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We were recently informed that the Attorney General is not seeking additional information from the Nature Conservancy.

AG probes how Adirondack land deals are made

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Last April, New York's Attorney General's office announced that it would begin a probe of the state's method of buying land in the Adirondack Park.

The investigation was requested by then-Governor David Paterson following allegations that the DEC had paid inflated prices to conservation groups.

As Brian Mann reports, state officials say that probe is now underway.

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Brian Mann
Adirondack Bureau Chief

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(NOTE: This story has been corrected.  We incorrectly identified Attorney General's office spokeswoman Jennifer Givner.)

For months after the probe was announced, there were no indications that any actual investigation was underway. 

But speaking this week, Jennifer Givner, a spokeswoman for the Attorney General’s office confirmed that a team was reviewing the state’s methods for appraising and buying land in the Park. 

She declined to give any details.

One focus of the investigation has been the Adirondack Nature Conservancy, which often brokers large deals in the Park. 

"The New York Attorney General has been conducting an inquiry into the state's land transfer system, which included the role of the Nature Consevancy in some of those land transactions," said Connie Pricket, a sopkeswoman for the Conservancy.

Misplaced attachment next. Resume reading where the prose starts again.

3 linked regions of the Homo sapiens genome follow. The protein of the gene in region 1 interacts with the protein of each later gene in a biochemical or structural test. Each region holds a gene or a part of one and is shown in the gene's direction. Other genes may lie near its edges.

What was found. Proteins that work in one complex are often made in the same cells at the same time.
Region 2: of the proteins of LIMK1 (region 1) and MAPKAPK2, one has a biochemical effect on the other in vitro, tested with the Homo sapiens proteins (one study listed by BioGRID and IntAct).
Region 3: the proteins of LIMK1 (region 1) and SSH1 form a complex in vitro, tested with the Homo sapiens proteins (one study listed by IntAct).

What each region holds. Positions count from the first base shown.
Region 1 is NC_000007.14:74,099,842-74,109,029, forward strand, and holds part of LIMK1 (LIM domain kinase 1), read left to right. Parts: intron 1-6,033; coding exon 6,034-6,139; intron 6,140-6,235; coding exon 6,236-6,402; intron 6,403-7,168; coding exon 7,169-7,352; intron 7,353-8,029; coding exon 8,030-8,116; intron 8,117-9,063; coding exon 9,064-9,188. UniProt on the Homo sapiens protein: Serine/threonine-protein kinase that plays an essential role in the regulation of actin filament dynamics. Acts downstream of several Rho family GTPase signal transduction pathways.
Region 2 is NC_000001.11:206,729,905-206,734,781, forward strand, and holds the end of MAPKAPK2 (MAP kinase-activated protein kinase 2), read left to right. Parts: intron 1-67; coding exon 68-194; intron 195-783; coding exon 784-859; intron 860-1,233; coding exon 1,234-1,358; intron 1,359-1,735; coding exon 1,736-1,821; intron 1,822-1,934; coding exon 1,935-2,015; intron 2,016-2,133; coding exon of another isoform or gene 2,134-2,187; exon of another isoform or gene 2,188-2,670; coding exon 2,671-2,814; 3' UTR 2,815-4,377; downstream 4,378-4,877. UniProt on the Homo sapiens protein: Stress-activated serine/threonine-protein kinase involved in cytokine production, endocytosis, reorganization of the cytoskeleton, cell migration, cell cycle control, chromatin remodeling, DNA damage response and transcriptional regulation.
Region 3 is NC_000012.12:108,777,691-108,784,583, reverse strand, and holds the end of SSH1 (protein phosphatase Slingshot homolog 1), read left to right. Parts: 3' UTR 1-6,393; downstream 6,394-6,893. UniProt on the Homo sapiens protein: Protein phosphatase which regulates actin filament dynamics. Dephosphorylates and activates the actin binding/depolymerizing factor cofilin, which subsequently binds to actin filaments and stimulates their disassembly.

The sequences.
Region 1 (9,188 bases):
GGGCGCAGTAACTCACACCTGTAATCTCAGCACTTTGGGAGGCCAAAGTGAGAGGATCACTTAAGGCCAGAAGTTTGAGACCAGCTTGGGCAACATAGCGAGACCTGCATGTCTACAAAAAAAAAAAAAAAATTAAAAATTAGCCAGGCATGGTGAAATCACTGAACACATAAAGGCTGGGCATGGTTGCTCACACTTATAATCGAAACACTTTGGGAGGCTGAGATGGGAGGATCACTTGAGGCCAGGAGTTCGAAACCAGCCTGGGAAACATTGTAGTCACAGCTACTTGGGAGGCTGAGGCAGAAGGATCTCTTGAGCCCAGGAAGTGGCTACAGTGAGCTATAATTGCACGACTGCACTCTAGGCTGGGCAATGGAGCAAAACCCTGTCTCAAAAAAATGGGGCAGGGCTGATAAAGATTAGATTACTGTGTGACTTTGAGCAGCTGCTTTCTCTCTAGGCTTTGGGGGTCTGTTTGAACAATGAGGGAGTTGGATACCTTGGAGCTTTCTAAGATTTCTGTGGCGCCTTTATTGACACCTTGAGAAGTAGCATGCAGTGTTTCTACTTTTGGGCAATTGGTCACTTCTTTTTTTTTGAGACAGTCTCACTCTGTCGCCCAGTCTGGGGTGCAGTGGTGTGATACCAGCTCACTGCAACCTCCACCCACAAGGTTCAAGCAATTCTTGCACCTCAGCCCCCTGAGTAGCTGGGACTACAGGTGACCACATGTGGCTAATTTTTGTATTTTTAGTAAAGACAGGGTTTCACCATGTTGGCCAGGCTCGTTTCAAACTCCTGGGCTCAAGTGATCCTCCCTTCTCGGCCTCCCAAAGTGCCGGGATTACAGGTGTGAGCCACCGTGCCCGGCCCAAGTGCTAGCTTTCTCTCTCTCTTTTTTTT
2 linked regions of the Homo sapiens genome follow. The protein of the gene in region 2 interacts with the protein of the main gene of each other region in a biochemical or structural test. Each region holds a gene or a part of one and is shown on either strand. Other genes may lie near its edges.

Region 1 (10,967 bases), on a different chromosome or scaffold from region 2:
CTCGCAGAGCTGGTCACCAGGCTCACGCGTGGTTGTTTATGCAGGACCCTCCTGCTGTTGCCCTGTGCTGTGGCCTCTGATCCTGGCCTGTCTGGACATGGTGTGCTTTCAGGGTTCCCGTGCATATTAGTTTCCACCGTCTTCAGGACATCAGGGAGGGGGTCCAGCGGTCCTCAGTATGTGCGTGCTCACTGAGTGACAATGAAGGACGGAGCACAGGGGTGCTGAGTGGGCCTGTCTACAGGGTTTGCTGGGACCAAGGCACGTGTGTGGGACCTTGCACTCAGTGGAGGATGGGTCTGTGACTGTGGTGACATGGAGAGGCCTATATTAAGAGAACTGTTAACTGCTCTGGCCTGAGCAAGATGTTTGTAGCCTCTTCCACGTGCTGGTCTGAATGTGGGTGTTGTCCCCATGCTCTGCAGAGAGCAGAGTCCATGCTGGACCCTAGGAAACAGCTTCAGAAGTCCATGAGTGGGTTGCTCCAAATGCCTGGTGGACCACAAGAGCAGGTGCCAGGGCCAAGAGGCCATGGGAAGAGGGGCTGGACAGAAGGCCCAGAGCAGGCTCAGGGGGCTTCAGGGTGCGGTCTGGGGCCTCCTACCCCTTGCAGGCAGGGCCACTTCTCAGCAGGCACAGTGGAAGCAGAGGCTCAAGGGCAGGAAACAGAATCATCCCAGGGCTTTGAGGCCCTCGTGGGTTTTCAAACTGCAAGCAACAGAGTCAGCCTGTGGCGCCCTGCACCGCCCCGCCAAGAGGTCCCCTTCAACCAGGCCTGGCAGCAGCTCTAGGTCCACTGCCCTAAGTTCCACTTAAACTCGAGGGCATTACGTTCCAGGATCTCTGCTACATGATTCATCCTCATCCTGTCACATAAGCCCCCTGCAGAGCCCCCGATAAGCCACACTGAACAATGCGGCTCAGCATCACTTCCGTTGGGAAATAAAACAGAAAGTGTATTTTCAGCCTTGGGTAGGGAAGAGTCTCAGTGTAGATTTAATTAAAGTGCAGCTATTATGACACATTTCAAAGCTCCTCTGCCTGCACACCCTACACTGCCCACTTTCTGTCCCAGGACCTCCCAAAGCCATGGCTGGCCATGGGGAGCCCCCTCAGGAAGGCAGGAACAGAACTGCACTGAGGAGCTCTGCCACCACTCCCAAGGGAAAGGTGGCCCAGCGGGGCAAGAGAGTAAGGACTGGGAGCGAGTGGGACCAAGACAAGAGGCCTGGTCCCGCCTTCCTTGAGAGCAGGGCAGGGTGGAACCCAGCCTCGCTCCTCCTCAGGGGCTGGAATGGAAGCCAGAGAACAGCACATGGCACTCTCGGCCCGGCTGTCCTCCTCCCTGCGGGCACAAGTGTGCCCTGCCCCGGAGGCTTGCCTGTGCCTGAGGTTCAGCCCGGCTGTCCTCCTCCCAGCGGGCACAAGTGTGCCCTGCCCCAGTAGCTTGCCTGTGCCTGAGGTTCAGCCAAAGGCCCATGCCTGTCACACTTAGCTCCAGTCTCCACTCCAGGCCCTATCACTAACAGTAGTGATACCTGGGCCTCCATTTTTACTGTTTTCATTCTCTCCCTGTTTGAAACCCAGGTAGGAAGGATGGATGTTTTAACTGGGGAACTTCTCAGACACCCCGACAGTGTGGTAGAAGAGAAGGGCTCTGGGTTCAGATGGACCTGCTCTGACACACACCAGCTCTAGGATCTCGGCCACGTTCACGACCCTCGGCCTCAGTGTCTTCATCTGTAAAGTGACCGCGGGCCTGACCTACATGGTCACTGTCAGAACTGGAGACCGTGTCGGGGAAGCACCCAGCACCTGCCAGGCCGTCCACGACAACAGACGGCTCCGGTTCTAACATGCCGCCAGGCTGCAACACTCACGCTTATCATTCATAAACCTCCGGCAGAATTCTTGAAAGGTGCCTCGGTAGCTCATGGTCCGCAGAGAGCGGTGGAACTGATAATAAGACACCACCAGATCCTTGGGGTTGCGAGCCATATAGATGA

"The Nature Conservancy has cooperated fully in the inquiry," she added.

The probe was sparked last year by a newspaper report written by Fred Dicker, an Albany journalist and talk-show host.  In his article, Dicker claimed that the state overpaid the Conservancy for land in Clinton county by more than $2 million.  Here is is speaking on Albany radio station Talk 1300.

 "This could involve the illegal giving of a gift to the environmental group, in this case the Nature Conservancy, by the state," Dicker said. 

The charges were echoed by Fred Monroe, head of the state-funded Adirondack Park Local Government Review Board.

 "I've always thought there was some political motivation.  After all, the environmental groups are very influential, they have hundreds of thousands of members.  They're a very important force in elections," he said.

At the time the probe was announced, the DEC declined to comment.  They again refused to comment this week, citing the Attorney General’s on-going investigation.

When the investigation was announced, Adirondack Nature Conservancy director Mike Carr said the methods for appraising the land in question, the former Domtar timberlands, were above-board with plenty of checks and balances.

"The truth is the state of New York paid the Nature Conservancy fair market value established by two independent appraisals, reviewed internally within the DEC, and by the Attorney General's office, and by the Comptroller's office," Carr said.

Other green groups described the accusations as politically motivated.  

 "I think the current witch hunt atmosphere really had been intended to damage the repuation of the Nature Conservancy," said the Adirondack Council's John Sheehan.

The goal, he added, was "to stop land acquisition in the Adirondack Park."

The Attorney General’s office won’t say when the probe is expected to wrap up.  But the Nature Conservancy’s Connie Prickett says their role in the process appears to be over.

 "We were recently informed that the Attorney General is not seeking additional information from the Nature Conservancy," she noted.

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